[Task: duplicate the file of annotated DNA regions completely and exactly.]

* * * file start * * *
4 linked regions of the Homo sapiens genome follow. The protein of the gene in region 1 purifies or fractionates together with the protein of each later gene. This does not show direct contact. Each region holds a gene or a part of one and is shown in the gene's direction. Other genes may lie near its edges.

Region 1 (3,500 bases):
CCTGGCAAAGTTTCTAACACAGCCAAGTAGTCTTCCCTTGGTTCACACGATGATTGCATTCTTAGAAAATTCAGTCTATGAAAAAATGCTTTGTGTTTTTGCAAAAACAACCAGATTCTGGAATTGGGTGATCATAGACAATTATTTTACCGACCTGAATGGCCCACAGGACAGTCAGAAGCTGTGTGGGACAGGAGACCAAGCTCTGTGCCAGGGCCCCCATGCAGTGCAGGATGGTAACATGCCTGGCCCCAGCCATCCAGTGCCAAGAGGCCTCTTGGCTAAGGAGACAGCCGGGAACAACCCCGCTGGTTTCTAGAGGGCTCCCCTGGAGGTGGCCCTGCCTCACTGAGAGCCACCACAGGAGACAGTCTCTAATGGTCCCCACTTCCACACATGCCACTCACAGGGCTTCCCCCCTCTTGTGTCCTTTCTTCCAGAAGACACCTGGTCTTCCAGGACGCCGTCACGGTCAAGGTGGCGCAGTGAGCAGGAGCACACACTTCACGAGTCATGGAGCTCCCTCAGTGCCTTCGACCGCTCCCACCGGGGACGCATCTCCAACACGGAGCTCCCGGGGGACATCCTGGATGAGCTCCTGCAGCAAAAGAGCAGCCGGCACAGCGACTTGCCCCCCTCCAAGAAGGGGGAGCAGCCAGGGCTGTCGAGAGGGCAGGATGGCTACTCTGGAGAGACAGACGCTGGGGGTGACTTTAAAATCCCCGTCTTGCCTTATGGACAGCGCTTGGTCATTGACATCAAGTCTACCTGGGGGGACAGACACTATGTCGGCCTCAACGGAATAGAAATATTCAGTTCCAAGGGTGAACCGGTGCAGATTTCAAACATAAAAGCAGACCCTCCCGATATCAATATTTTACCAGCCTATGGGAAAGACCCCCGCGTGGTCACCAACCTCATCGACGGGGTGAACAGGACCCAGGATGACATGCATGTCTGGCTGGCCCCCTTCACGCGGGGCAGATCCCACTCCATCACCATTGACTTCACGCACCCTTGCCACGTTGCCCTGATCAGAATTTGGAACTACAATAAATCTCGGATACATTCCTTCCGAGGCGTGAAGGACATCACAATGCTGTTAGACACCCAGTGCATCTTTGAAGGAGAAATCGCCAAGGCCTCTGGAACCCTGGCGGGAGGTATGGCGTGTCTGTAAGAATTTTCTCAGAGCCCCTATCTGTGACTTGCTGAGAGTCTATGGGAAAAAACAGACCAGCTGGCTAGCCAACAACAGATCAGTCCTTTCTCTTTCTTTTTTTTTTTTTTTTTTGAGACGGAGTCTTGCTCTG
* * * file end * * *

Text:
4 linked regions of the Homo sapiens genome follow. The protein of the gene in region 1 purifies or fractionates together with the protein of each later gene. This does not show direct contact. Each region holds a gene or a part of one and is shown in the gene's direction. Other genes may lie near its edges.

Region 1 (3,500 bases):
CCTGGCAAAGTTTCTAACACAGCCAAGTAGTCTTCCCTTGGTTCACACGATGATTGCATTCTTAGAAAATTCAGTCTATGAAAAAATGCTTTGTGTTTTTGCAAAAACAACCAGATTCTGGAATTGGGTGATCATAGACAATTATTTTACCGACCTGAATGGCCCACAGGACAGTCAGAAGCTGTGTGGGACAGGAGACCAAGCTCTGTGCCAGGGCCCCCATGCAGTGCAGGATGGTAACATGCCTGGCCCCAGCCATCCAGTGCCAAGAGGCCTCTTGGCTAAGGAGACAGCCGGGAACAACCCCGCTGGTTTCTAGAGGGCTCCCCTGGAGGTGGCCCTGCCTCACTGAGAGCCACCACAGGAGACAGTCTCTAATGGTCCCCACTTCCACACATGCCACTCACAGGGCTTCCCCCCTCTTGTGTCCTTTCTTCCAGAAGACACCTGGTCTTCCAGGACGCCGTCACGGTCAAGGTGGCGCAGTGAGCAGGAGCACACACTTCACGAGTCATGGAGCTCCCTCAGTGCCTTCGACCGCTCCCACCGGGGACGCATCTCCAACACGGAGCTCCCGGGGGACATCCTGGATGAGCTCCTGCAGCAAAAGAGCAGCCGGCACAGCGACTTGCCCCCCTCCAAGAAGGGGGAGCAGCCAGGGCTGTCGAGAGGGCAGGATGGCTACTCTGGAGAGACAGACGCTGGGGGTGACTTTAAAATCCCCGTCTTGCCTTATGGACAGCGCTTGGTCATTGACATCAAGTCTACCTGGGGGGACAGACACTATGTCGGCCTCAACGGAATAGAAATATTCAGTTCCAAGGGTGAACCGGTGCAGATTTCAAACATAAAAGCAGACCCTCCCGATATCAATATTTTACCAGCCTATGGGAAAGACCCCCGCGTGGTCACCAACCTCATCGACGGGGTGAACAGGACCCAGGATGACATGCATGTCTGGCTGGCCCCCTTCACGCGGGGCAGATCCCACTCCATCACCATTGACTTCACGCACCCTTGCCACGTTGCCCTGATCAGAATTTGGAACTACAATAAATCTCGGATACATTCCTTCCGAGGCGTGAAGGACATCACAATGCTGTTAGACACCCAGTGCATCTTTGAAGGAGAAATCGCCAAGGCCTCTGGAACCCTGGCGGGAGGTATGGCGTGTCTGTAAGAATTTTCTCAGAGCCCCTATCTGTGACTTGCTGAGAGTCTATGGGAAAAAACAGACCAGCTGGCTAGCCAACAACAGATCAGTCCTTTCTCTTTCTTTTTTTTTTTTTTTTTTGAGACGGAGTCTTGCTCTG